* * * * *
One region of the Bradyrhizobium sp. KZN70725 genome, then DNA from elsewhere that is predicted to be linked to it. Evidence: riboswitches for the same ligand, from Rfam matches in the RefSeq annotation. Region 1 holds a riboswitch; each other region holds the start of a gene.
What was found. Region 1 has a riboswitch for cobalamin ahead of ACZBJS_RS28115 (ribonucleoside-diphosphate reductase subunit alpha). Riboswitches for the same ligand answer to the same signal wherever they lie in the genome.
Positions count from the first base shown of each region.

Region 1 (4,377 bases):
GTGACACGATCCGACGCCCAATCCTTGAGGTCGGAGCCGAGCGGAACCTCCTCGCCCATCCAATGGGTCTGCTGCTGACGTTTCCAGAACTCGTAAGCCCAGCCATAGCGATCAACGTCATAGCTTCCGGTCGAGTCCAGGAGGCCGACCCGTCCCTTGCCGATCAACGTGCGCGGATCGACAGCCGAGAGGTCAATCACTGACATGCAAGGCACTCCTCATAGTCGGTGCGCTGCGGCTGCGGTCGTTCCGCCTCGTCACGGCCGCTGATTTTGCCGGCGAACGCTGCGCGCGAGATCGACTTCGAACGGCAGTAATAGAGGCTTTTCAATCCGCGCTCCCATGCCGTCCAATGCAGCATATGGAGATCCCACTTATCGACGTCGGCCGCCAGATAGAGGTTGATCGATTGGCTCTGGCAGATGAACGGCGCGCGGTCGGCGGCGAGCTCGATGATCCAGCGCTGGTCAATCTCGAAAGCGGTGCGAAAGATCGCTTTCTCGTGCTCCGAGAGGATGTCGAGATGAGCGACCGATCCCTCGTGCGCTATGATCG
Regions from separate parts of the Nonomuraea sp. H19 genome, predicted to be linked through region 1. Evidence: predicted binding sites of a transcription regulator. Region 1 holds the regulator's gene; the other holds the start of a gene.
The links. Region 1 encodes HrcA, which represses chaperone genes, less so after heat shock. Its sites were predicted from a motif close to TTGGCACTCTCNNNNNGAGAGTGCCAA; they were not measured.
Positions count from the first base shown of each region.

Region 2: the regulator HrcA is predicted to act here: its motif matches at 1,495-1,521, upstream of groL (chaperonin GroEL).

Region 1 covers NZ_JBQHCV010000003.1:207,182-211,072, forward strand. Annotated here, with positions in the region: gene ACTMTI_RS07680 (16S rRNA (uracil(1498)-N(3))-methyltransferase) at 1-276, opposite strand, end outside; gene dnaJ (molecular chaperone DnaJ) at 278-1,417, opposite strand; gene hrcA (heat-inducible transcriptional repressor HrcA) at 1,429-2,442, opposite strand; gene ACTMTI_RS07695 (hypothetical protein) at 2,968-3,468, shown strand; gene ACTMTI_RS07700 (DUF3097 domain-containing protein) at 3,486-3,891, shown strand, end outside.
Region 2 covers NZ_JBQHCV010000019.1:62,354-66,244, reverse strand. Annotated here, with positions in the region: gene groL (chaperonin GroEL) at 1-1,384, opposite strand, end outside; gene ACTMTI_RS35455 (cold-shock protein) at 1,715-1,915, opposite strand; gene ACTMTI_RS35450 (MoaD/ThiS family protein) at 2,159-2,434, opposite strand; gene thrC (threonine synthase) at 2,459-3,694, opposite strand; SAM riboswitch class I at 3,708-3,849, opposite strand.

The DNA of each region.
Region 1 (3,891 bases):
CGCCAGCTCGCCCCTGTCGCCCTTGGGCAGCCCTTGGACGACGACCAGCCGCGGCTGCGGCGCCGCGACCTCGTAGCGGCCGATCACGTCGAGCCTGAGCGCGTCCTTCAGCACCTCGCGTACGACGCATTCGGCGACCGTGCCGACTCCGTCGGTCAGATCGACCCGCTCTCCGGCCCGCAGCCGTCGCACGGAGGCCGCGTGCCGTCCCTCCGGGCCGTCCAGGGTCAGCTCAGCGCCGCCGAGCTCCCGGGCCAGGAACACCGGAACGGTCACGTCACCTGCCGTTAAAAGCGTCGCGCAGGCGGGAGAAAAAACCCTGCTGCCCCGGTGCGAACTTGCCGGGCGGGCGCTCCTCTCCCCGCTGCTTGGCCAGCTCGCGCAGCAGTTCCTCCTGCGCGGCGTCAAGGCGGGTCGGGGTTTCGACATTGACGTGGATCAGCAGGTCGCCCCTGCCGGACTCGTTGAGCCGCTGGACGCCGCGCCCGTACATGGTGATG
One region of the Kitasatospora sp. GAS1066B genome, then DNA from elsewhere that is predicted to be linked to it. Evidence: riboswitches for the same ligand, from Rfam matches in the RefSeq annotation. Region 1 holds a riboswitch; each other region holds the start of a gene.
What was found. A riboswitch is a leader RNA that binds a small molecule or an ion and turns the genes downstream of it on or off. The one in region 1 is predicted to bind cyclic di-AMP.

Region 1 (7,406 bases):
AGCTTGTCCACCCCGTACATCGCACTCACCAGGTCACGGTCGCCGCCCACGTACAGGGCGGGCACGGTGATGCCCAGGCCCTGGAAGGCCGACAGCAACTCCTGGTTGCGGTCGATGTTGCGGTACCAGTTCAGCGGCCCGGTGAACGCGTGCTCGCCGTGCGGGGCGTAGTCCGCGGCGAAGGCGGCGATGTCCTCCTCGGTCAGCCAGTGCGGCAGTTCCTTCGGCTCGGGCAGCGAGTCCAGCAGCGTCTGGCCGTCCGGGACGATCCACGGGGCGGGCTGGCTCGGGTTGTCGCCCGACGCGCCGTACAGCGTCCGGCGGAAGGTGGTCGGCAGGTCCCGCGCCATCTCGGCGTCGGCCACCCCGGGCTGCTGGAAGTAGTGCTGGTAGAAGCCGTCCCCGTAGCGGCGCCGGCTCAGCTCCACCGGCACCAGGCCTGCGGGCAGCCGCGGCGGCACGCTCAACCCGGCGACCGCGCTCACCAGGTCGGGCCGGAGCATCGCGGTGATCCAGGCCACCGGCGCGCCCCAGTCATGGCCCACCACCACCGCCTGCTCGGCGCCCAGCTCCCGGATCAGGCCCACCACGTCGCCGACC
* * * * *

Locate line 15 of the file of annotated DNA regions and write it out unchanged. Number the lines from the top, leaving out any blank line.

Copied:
One region of the Kitasatospora sp. GAS1066B genome, then DNA from elsewhere that is predicted to be linked to it. Evidence: riboswitches for the same ligand, from Rfam matches in the RefSeq annotation. Region 1 holds a riboswitch; each other region holds the start of a gene.